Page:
East African cassava mosaic-like viruses from Africa to Indian ocean islands: Molecular diversity, evolutionary history and geographical dissemination of a bipartite begomovirus

Alexandre De Bruyn, Julie Villemot, Pierre Lefeuvre, Emilie Villar, Murielle Hoareau, Mireille Harimalala, Anli L. Abdoul-Karime, Chadhouliati Abdou-Chakour, Bernard Reynaud, Gordon W. Harkins, Arvind Varsani, Darren P. Martin, Jean Michel Lett

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Abstract

Background: Cassava (Manihot esculenta) is a major food source for over 200 million sub-Saharan Africans. Unfortunately, its cultivation is severely hampered by cassava mosaic disease (CMD). Caused by a complex of bipartite cassava mosaic geminiviruses (CMG) species (Family: Geminivirideae; Genus: Begomovirus) CMD has been widely described throughout Africa and it is apparent that CMGs are expanding their geographical distribution. Determining where and when CMG movements have occurred could help curtail its spread and reveal the ecological and anthropic factors associated with similar viral invasions. We applied Bayesian phylogeographic inference and recombination analyses to available and newly described CMG sequences to reconstruct a plausible history of CMG diversification and migration between Africa and South West Indian Ocean (SWIO) islands. Results: The isolation and analysis of 114 DNA-A and 41 DNA-B sequences demonstrated the presence of three CMG species circulating in the Comoros and Seychelles archipelagos (East African cassava mosaic virus, EACMV; East African cassava mosaic Kenya virus, EACMKV; and East African cassava mosaic Cameroon virus, EACMCV). Phylogeographic analyses suggest that CMG's presence on these SWIO islands is probably the result of at least four independent introduction events from mainland Africa occurring between 1988 and 2009. Amongst the islands of the Comoros archipelago, two major migration pathways were inferred: One from Grande Comore to Moheli and the second from Mayotte to Anjouan. While only two recombination events characteristic of SWIO islands isolates were identified, numerous re-assortments events were detected between EACMV and EACMKV, which seem to almost freely interchange their genome components. Conclusions: Rapid and extensive virus spread within the SWIO islands was demonstrated for three CMG complex species. Strong evolutionary or ecological interaction between CMG species may explain both their propensity to exchange components and the absence of recombination with non-CMG begomoviruses. Our results suggest an important role of anthropic factors in CMGs spread as the principal axes of viral migration correspond with major routes of human movement and commercial trade. Finer-scale temporal analyses of CMGs to precisely scale the relative contributions of human and insect transmission to their movement dynamics will require further extensive sampling in the SWIO region.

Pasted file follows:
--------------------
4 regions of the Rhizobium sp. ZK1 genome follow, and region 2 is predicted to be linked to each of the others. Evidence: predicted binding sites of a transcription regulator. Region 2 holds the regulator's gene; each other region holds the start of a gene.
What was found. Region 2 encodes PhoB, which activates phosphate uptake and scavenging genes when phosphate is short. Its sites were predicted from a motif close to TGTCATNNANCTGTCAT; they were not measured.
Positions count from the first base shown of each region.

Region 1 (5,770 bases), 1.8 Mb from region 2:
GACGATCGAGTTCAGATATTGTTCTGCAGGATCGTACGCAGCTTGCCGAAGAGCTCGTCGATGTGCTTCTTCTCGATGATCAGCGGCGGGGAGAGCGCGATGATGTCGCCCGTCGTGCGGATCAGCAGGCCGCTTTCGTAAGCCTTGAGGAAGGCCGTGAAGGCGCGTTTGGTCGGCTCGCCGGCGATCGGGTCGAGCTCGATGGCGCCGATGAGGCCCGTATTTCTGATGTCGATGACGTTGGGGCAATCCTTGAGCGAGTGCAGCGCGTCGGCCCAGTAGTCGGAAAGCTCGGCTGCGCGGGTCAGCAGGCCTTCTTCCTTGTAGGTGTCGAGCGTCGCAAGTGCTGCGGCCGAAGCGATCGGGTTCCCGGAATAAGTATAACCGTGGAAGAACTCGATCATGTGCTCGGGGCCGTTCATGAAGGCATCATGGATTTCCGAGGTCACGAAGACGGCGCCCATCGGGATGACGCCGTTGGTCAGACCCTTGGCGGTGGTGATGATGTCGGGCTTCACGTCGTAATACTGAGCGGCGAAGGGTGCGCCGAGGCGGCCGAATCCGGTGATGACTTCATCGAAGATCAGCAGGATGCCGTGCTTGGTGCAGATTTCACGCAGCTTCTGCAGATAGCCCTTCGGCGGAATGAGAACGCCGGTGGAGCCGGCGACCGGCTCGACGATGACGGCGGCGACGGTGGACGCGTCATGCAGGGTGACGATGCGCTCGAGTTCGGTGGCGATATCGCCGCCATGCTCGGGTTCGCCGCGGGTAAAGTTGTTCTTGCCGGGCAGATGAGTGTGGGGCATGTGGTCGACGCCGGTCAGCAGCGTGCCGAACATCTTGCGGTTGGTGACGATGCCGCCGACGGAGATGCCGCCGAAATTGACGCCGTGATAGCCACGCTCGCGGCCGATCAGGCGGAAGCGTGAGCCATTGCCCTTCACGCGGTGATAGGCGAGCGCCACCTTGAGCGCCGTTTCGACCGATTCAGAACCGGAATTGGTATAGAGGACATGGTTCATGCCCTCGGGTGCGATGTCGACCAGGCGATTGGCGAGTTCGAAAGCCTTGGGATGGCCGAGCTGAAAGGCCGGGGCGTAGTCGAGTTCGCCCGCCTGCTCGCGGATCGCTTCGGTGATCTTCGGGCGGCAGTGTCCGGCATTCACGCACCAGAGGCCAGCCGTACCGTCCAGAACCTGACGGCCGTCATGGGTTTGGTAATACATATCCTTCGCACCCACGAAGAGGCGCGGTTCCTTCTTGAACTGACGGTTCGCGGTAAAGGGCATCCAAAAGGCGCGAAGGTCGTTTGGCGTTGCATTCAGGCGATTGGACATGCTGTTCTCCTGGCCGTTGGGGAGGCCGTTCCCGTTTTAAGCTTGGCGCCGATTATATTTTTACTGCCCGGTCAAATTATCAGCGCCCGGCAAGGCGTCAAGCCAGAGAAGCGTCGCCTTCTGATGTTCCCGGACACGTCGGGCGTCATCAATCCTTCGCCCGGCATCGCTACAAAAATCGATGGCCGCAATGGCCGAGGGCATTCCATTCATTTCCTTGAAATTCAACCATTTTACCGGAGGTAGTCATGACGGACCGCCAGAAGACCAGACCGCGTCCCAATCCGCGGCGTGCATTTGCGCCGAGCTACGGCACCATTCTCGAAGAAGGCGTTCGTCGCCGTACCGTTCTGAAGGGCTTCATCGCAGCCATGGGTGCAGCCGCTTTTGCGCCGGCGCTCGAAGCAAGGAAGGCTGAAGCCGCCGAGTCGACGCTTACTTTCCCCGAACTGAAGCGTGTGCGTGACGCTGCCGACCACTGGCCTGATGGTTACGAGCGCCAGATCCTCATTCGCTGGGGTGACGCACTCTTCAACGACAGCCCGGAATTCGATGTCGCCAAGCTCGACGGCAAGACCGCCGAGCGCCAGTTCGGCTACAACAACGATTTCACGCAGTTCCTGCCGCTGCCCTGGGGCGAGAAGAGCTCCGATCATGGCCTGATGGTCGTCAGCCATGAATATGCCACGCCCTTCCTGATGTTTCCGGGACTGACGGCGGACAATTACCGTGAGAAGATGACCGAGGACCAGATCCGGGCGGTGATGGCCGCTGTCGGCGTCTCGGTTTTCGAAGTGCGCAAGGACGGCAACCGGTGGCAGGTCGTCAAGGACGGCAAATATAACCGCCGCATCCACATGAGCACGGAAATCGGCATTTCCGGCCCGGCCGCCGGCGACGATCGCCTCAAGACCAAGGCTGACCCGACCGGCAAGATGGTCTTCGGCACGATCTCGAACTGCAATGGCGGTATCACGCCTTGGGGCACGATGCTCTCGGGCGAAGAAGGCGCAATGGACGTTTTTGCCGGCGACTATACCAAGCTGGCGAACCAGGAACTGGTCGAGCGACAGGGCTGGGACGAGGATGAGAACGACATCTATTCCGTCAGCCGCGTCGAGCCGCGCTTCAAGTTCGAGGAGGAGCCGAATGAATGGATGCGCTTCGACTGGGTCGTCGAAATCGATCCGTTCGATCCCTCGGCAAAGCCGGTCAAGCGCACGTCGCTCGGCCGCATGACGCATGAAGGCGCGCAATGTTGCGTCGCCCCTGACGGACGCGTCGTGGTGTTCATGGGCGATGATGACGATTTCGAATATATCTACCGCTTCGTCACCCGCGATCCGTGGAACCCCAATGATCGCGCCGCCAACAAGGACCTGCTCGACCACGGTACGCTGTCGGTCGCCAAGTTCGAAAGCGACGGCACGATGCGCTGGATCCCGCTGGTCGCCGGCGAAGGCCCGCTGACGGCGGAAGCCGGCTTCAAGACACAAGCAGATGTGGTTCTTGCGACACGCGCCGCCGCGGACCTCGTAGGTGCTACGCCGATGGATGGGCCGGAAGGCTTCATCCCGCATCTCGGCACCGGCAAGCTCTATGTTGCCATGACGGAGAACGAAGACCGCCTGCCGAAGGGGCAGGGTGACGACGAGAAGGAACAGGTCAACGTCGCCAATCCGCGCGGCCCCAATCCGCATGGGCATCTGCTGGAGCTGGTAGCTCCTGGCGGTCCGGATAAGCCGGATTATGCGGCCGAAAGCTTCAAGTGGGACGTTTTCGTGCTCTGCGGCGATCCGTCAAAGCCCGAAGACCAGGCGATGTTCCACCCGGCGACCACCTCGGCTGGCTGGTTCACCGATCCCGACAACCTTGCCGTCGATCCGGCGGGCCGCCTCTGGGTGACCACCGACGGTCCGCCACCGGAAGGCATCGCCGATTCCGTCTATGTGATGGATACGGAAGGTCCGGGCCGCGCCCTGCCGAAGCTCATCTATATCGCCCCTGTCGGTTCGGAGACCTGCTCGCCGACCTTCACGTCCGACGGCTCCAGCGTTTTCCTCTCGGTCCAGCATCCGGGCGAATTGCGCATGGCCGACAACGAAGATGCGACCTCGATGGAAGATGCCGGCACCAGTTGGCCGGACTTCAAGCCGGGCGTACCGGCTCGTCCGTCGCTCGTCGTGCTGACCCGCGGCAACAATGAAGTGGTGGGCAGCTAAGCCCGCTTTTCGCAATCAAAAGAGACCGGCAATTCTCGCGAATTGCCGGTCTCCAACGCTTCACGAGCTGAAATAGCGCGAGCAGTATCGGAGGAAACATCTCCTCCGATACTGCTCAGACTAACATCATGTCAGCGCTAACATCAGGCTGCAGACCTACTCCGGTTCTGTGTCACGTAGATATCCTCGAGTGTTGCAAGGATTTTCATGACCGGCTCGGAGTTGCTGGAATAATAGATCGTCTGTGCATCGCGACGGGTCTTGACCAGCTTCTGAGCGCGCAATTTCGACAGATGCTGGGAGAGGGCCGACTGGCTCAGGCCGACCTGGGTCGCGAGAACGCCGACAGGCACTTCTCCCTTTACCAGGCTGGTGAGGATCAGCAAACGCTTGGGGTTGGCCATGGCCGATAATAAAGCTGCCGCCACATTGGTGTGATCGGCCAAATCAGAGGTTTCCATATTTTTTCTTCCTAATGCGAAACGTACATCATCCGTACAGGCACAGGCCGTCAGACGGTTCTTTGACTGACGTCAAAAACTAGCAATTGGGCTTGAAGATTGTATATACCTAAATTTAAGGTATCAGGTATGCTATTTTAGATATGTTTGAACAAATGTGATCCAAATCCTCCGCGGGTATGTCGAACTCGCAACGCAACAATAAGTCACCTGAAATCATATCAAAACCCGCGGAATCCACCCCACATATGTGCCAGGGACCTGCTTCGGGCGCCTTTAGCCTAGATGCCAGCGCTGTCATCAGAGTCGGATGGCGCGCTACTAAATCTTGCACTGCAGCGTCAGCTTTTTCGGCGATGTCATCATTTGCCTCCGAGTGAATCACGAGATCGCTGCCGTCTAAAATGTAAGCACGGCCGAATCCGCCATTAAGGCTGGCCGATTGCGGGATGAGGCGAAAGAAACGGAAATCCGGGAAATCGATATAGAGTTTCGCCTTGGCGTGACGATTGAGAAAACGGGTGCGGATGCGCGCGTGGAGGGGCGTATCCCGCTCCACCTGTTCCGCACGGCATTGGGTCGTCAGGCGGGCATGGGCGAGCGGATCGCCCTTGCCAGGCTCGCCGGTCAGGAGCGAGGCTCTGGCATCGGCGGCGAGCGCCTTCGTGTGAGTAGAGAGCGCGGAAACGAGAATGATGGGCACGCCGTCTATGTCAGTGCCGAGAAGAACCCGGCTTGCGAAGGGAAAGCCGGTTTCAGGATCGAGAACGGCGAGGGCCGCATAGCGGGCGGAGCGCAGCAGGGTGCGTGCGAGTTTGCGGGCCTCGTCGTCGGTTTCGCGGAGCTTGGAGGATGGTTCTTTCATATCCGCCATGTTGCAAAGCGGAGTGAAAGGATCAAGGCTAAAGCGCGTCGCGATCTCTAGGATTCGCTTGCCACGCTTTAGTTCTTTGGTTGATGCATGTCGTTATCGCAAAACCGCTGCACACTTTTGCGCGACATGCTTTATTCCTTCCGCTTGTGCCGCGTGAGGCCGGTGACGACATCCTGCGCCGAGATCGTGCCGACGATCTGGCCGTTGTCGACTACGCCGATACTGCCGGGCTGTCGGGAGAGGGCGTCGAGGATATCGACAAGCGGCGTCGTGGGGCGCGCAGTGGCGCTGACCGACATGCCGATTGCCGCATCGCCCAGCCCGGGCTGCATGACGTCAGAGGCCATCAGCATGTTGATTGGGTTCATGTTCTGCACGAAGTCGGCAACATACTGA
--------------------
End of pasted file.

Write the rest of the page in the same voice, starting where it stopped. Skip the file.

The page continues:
Original languageEnglish (US)
Pages (from-to)228
Number of pages1
JournalBMC Evolutionary Biology
DOIs
StateAccepted/In press - Nov 27 2012
Externally publishedYes

Fingerprint

Indian Ocean Islands
Begomovirus
cassava
Geminiviridae
virus
viruses
history
Comoros
East African cassava mosaic virus
recombination
B-DNA
Indian Ocean
mosaic
Africa
A-DNA
archipelago
Seychelles
Manihot esculenta
DNA
geographical distribution

ASJC Scopus subject areas

  • Ecology, Evolution, Behavior and Systematics

Cite this

East African cassava mosaic-like viruses from Africa to Indian ocean islands : Molecular diversity, evolutionary history and geographical dissemination of a bipartite begomovirus. / De Bruyn, Alexandre; Villemot, Julie; Lefeuvre, Pierre; Villar, Emilie; Hoareau, Murielle; Harimalala, Mireille; Abdoul-Karime, Anli L.; Abdou-Chakour, Chadhouliati; Reynaud, Bernard; Harkins, Gordon W.; Varsani, Arvind; Martin, Darren P.; Lett, Jean Michel.

In: BMC Evolutionary Biology, 27.11.2012, p. 228.

Research output: Contribution to journalArticle